Tech Giants Want to Own Your Summer Vacation

One thing that is not in short supply right now is product announcements in the online travel industry.

Over the past two weeks, both Airbnb ABNB 2.10%

and Uber Technologies UBER 1.78%

have unveiled major, multifaceted platform updates, ostensibly to better serve consumers and make them more comfortable using their platforms as pent-up travel demand soars. The changes are as critical to their bottom line as they are to travelers’ common sense.

A survey published earlier this month by the travel guide site the Vacationer found that more than 80% of Americans say they plan to travel this summer, 45% more than once. Expedia Group‘s

EXPE 0.47%

Chief executive officer, Peter Kern, recently said he expects the busiest travel season ever. The World Travel & Tourism Council predicts that US domestic spending on travel and tourism will exceed $1.1 trillion this year, surpassing prepandemic levels by more than 11%. The spending of international travelers in the US can reach nearly $155 billion.

Unfortunately, the question is only half the equation. During the first quarter conference call, Expedia’s Mr. Kern described its home-stay platform Vrbo as “somewhat limited in supply”. He said he expects Vrbo to sell many of its prime locations before the summer.

Airbnb, on the other hand, says it has more offer than ever. During his quarterly call earlier this month, CEO Brian Chesky said that while his platform expects high demand for the summer, it has no shortage of accommodations every night of the year — “not even close.” Not yet, anyway: In what Mr. Chesky called “the biggest change to Airbnb in a decade,” his platform last week introduced three new features in Categories, Split Stays and AirCover, all of which will help the company better its own offerings. in anticipation of an expected influx of customers.

If you want to go to, say, Lake Tahoe before July 4, like everyone else in the Bay Area, Airbnb may not have exactly what you want as long as you want it. But it can now direct you to nearby areas or to multiple Airbnbs available for parts of the same trip, and still land your business. For someone who lives in a densely populated city like San Francisco, a trip to Tahoe might seem “Off the Grid”. Airbnb now wants to diversify your imagination and your business by instead showing you listings in remote deserts, the Arctic, or even underwater.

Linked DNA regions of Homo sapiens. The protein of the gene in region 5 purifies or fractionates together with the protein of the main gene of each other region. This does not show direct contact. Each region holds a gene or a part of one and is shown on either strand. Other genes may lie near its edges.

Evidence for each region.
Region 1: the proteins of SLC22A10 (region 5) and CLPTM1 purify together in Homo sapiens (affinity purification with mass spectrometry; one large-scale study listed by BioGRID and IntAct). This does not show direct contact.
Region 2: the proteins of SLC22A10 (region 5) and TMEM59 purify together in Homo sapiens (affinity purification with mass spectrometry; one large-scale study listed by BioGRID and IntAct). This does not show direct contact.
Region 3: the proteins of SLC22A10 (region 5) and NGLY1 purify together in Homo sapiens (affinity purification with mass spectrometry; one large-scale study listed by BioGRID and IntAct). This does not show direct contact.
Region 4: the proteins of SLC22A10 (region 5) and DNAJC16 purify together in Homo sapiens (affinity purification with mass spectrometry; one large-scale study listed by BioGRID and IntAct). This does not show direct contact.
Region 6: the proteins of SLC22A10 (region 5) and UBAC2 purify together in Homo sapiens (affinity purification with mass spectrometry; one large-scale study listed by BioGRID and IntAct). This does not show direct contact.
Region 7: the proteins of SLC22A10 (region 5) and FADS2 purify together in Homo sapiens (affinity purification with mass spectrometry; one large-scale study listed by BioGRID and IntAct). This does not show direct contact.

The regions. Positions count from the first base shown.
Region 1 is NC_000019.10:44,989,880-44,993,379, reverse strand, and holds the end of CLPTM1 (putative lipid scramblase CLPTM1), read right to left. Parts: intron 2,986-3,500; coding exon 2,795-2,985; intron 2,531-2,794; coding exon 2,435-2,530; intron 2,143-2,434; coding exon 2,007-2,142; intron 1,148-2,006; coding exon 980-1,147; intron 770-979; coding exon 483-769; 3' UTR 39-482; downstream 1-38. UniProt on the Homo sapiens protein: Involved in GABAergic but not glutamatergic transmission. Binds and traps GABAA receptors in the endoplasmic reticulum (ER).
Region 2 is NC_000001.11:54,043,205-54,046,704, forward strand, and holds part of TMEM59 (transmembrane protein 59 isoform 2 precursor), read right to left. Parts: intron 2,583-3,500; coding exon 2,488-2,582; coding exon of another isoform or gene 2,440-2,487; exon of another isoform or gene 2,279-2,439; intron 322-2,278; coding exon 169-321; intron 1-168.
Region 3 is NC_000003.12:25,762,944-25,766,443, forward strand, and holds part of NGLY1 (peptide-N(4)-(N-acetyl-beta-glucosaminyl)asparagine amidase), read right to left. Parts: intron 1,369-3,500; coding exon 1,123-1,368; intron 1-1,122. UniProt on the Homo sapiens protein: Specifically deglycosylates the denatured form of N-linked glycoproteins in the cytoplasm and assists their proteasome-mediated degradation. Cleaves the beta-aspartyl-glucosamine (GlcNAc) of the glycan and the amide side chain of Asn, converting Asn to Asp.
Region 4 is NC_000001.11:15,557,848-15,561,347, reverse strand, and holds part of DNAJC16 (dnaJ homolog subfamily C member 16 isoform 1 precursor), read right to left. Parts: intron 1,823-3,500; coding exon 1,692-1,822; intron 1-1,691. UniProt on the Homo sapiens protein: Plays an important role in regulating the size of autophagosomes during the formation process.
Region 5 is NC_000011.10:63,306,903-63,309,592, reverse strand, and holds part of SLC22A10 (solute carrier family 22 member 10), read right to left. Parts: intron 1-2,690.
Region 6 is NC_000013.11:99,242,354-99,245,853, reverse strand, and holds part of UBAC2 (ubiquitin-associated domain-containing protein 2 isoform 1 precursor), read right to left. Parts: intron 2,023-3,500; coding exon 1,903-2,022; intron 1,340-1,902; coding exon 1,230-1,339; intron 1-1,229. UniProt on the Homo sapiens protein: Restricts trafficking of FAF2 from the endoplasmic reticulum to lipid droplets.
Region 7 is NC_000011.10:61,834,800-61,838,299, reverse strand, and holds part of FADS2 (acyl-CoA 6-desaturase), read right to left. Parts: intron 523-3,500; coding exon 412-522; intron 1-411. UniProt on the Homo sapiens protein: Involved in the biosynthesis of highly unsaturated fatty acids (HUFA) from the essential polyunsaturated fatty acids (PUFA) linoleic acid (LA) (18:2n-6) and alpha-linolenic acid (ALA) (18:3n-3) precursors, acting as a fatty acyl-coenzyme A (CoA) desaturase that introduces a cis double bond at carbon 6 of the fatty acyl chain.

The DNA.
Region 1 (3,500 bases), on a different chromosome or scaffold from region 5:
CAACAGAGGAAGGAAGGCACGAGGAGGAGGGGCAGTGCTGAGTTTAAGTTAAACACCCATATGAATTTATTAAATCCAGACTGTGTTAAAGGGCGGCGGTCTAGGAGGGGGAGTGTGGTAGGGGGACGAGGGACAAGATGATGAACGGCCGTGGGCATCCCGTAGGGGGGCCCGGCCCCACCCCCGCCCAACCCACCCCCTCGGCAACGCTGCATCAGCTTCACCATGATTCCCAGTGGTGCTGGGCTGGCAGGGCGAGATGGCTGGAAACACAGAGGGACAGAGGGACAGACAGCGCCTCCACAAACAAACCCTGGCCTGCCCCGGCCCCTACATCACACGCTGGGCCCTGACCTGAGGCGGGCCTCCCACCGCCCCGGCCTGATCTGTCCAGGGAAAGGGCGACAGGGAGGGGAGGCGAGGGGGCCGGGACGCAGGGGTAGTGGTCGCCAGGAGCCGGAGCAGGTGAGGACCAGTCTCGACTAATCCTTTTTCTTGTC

Influencing consumers’ travel itineraries in an effort to serve more of them is not a new angle for the homestay giant. Airbnb has called its old “I’m Flexible” feature “critical,” allowing the company to direct demand to where the supply has.

On Monday, Uber unveiled its own suite of new features for both its Mobility and Delivery arms, including Uber Travel. Just like Concur’s TripIt does, Uber Travel lets you import travel details like flight and hotel information from your email to build an itinerary in the Uber app. For consumers, this new feature will add convenience and price upfront. But it also gives Uber the chance to schedule rides for the first and last miles of riders’ rides well in advance to ensure it has the necessary capacity.

Supply issues have been among the biggest problems for ride-hailers as demand recovers from the pandemic. Lyft‘s

The stock hit a crater early this month, losing 29% in one day after announcing further investment in driver supplies. Uber was quick to reassure its investors that it wouldn’t need significant incremental incentive investments to keep its own driver offerings healthy. Investors should hope this is because it has already invested in the technology needed to better manage what it already has.

Lakefront homes and gig drivers are hot commodities right now. Squeezing more sales from existing offerings can be cheaper than paying to create it.

write to Laura Forman at laura.formman@wsj.com

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